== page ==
if we’ve let smartphones run roughshod over our lives, it’s not just because they offer respite from our annoying kids, but because they offer respite from our annoying selves.

* * *

Rick Webb talking about early Barbarian (30min) is still one of my favorite things.


This week in moving at the pace of ideas:

It’s not sexy, but spend a few minutes with Toby Park and Ariella Kristal’s piece for the Behavioral Insights team blog on cognitive biases that impact project planning and delivery teams (4min). Circulate it wildly.

* * *

Matt Webb is a fantastic writer, and his Upsideclown project well merits any time you can give it. It was Matt’s observations on publishing and measurement interfaces (5min) though, that — as a long time writer of my own things for the Internet — caught my eye:

This isn’t because I want to optimise an audience; this isn’t because I want to sell ads. This is because it’s nice to know that 17 people read the website and 21 people opened the newsletter, and 36 people read the same story on Facebook, and 6 in an RSS reader — and gosh that’s like the whole top level of a double decker bus, all those people read my story! When companies deal with millions and billions, I think perhaps they forget how the intimate feels. How sometimes it’s not about a thousand retweets but instead about an audience of readers who come back. With whom you have a relationship. Who appreciate you, and you appreciate them. Yes it’s a pleasure to write, and yes I will do it without needing to get 1,000 likes on each and every story, but also let’s not forget that it’s more pleasant with company.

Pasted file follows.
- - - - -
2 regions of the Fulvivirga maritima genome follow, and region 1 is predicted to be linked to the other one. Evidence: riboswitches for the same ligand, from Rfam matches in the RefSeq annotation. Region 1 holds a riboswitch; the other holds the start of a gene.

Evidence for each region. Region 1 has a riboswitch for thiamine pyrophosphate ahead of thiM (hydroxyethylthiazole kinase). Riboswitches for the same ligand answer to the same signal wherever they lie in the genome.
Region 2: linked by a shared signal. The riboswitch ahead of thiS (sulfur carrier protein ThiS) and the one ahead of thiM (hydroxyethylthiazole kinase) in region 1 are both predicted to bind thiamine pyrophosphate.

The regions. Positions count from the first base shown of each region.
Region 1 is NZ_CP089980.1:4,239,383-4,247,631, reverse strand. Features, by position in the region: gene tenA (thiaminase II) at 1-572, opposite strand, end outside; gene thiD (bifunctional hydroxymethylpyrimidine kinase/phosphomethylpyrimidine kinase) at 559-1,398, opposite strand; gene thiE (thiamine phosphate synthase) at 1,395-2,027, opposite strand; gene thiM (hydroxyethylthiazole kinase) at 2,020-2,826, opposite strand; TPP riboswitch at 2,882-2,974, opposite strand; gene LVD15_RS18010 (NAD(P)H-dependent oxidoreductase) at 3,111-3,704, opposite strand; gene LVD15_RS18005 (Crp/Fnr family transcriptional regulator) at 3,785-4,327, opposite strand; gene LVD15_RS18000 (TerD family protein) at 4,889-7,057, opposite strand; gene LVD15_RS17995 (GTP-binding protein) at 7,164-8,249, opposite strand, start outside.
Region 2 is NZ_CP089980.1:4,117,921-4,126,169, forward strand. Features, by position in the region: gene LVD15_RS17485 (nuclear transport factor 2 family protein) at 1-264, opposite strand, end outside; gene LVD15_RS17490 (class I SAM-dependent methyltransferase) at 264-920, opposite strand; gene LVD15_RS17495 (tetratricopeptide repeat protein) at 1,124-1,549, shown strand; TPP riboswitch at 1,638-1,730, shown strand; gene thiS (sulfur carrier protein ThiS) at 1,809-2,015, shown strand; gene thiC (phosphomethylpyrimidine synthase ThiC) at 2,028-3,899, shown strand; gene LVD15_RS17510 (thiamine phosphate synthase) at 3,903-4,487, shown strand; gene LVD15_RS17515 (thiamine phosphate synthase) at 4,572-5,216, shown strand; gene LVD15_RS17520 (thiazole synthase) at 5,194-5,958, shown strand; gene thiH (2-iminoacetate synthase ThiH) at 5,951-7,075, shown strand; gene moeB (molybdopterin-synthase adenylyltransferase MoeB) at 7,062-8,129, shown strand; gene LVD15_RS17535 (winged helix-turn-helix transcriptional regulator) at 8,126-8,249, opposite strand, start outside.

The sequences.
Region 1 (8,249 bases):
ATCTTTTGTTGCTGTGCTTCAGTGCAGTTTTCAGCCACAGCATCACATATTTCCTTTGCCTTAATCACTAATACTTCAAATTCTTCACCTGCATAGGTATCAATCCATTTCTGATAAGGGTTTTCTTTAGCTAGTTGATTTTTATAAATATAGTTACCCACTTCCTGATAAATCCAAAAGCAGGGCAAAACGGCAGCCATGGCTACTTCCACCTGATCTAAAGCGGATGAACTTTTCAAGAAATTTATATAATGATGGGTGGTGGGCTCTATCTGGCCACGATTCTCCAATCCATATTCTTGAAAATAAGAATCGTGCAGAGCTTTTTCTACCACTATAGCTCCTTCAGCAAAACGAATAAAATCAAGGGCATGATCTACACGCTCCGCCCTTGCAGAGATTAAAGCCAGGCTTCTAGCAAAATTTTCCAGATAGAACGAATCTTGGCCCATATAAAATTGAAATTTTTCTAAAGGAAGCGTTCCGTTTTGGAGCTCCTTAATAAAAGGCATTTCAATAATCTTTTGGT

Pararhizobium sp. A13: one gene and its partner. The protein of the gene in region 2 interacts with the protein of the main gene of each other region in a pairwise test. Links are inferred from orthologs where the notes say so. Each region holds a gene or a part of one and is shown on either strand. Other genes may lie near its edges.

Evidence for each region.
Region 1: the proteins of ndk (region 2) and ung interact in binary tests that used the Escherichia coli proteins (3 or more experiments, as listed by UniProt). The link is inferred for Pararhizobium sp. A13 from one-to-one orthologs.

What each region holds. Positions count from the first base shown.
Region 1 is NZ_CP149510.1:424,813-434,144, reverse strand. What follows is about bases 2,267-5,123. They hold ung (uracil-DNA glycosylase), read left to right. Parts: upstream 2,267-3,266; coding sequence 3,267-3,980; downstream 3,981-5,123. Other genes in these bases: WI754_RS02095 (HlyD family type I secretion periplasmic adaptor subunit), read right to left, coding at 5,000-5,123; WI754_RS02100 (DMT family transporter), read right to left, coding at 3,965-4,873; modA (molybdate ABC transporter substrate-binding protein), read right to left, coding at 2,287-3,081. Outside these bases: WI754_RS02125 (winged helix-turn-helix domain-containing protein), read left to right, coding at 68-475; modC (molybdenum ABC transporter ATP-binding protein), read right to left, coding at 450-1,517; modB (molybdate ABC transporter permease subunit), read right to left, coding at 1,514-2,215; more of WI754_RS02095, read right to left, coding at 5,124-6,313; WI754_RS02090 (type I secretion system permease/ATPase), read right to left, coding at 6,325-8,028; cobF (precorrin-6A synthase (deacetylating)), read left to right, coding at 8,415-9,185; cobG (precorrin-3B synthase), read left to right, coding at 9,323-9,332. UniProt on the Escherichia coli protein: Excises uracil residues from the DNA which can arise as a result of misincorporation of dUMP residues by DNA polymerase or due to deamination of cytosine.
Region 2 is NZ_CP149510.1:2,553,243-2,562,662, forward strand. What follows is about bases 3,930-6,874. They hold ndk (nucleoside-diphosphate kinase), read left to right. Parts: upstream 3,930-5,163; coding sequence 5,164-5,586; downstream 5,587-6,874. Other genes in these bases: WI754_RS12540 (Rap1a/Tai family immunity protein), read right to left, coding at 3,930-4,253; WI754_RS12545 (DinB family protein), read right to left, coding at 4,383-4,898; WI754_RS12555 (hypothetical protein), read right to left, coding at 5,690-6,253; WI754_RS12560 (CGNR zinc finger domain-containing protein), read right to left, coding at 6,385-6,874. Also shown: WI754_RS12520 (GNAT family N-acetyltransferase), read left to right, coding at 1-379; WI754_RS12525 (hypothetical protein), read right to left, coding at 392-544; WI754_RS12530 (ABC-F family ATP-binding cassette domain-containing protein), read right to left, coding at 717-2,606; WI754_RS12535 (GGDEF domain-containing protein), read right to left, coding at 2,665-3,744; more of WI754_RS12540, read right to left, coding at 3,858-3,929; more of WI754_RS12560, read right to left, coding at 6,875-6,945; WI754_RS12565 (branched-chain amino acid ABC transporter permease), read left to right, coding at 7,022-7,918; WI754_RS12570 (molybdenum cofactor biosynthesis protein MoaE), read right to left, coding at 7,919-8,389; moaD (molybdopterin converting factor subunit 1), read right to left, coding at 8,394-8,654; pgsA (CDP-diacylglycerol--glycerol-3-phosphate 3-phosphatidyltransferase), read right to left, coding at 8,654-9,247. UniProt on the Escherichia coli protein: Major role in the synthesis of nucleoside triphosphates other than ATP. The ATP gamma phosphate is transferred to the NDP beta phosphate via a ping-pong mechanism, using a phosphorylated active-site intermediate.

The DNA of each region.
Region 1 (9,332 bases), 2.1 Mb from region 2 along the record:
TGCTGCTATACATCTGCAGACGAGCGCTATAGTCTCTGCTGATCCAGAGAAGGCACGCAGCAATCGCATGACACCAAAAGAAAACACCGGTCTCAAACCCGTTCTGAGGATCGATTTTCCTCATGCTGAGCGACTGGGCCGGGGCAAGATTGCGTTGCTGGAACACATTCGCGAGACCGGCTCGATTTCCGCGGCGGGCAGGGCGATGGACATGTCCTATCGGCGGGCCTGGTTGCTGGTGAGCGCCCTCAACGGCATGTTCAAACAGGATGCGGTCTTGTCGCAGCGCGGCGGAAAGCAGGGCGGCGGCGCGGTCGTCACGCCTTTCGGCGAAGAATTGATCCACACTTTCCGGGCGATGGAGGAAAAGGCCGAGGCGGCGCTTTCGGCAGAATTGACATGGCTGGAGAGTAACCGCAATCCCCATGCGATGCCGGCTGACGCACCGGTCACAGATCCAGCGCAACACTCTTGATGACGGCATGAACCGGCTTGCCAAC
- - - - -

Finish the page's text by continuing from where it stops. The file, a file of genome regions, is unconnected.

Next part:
* * *

“Are there any new aliens lately?” : I love this, and so will you: “Anab Jain is trading tiny Mars Orbiter probe models on the streets of India in return for stories of dreams and visions of the future.

* * *

Ben Terrett has a brief, provocative piece on desire paths and pace layering (1min). Now you’re going to see it everywhere you look.

* * *

Martin Weigel wrote what might be my favorite post of the Summer, an extended treatise on the modern corporation, unified theories, and Allan Wilson’s famous milk seal experiments. A particularly great slice: